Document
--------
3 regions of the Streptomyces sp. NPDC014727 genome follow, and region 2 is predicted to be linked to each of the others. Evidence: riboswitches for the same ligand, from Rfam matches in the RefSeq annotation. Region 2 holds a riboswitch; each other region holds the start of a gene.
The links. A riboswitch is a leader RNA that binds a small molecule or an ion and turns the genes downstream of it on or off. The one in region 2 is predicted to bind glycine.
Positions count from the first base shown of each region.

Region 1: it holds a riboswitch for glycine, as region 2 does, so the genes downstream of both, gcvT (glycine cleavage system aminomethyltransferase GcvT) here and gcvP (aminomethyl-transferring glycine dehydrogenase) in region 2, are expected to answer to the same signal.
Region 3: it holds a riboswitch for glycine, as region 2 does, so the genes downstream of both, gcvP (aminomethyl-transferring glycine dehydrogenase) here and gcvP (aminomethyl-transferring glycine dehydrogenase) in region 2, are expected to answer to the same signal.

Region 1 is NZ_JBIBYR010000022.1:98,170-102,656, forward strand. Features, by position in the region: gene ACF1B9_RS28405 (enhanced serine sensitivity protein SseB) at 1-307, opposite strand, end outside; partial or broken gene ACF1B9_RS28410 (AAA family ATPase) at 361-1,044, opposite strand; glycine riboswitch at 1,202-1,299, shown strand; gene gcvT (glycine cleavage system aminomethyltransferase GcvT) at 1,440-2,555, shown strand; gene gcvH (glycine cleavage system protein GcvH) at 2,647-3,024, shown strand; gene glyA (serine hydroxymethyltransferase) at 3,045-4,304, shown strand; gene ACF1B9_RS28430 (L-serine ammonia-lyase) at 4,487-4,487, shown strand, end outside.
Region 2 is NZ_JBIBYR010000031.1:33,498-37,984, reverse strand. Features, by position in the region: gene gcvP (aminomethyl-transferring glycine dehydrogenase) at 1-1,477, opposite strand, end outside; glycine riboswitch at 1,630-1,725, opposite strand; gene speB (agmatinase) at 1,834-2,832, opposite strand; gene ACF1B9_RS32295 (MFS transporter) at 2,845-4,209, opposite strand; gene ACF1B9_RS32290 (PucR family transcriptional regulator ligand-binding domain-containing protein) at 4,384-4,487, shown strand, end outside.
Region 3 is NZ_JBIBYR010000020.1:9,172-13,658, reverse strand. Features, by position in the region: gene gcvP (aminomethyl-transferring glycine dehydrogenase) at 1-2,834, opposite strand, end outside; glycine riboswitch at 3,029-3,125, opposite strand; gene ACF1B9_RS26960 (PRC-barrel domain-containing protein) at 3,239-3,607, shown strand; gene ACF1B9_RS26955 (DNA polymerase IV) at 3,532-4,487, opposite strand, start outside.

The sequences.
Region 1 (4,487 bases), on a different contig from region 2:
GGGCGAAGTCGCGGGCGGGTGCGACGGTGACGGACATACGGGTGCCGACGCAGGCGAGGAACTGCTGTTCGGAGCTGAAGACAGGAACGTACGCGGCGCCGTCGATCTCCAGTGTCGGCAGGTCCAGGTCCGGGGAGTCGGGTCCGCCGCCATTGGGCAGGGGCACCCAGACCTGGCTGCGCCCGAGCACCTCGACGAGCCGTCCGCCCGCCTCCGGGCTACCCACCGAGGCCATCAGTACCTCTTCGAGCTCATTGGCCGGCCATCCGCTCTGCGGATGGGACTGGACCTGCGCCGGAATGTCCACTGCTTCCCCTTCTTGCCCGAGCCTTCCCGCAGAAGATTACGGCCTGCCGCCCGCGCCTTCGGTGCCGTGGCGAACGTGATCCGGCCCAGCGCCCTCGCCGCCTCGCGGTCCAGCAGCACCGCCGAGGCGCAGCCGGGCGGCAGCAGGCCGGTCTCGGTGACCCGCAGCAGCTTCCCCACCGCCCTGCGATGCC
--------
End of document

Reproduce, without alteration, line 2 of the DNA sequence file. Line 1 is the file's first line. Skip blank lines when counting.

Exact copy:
The links. A riboswitch is a leader RNA that binds a small molecule or an ion and turns the genes downstream of it on or off. The one in region 2 is predicted to bind glycine.